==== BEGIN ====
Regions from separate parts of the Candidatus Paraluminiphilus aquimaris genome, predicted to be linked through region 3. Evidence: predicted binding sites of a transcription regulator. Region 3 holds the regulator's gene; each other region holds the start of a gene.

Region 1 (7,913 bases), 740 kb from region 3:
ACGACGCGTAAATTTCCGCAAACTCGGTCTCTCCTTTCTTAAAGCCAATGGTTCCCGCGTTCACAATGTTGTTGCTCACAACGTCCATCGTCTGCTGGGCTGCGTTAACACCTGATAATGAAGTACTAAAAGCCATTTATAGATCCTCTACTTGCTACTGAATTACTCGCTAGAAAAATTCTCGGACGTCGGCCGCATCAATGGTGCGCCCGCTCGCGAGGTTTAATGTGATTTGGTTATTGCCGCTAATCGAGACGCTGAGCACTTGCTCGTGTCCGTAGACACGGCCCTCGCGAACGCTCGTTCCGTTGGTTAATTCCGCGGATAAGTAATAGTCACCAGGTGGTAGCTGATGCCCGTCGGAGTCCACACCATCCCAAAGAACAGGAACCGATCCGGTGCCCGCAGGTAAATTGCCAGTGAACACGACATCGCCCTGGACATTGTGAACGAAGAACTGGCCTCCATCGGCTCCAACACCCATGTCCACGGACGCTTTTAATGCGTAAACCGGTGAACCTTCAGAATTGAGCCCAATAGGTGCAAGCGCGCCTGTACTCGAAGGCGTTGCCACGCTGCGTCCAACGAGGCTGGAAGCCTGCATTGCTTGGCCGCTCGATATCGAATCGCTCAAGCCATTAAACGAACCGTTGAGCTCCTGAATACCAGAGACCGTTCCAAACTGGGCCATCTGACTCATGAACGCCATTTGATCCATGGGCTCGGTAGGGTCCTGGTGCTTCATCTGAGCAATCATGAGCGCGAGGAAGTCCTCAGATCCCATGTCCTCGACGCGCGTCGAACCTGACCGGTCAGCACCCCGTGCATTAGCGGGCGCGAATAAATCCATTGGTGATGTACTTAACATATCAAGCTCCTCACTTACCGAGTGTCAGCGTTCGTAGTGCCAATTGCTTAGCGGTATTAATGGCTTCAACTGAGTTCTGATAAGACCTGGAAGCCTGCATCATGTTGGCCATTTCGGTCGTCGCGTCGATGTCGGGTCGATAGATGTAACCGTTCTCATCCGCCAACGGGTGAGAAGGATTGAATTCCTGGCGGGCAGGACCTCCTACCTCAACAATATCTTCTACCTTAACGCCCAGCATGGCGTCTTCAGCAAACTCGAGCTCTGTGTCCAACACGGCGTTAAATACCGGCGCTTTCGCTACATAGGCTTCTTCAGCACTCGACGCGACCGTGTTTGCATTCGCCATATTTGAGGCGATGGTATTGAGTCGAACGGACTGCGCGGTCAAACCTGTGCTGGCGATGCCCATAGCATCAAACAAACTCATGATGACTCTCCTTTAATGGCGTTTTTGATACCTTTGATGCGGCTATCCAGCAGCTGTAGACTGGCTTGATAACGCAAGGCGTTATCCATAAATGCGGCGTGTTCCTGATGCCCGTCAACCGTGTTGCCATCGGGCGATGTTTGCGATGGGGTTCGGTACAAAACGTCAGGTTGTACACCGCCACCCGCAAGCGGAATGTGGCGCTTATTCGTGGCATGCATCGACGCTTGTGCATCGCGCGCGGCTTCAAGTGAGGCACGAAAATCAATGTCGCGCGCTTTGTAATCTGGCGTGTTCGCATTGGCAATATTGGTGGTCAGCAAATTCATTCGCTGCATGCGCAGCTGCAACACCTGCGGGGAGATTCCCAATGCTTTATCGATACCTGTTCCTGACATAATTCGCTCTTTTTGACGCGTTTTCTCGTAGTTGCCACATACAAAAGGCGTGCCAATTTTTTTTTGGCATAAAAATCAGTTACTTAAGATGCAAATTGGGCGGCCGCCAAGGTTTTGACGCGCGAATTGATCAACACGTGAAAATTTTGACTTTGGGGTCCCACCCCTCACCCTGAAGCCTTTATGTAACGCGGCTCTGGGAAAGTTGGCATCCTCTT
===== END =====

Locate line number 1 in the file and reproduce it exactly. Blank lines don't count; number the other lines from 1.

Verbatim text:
Regions from separate parts of the Candidatus Paraluminiphilus aquimaris genome, predicted to be linked through region 3. Evidence: predicted binding sites of a transcription regulator. Region 3 holds the regulator's gene; each other region holds the start of a gene.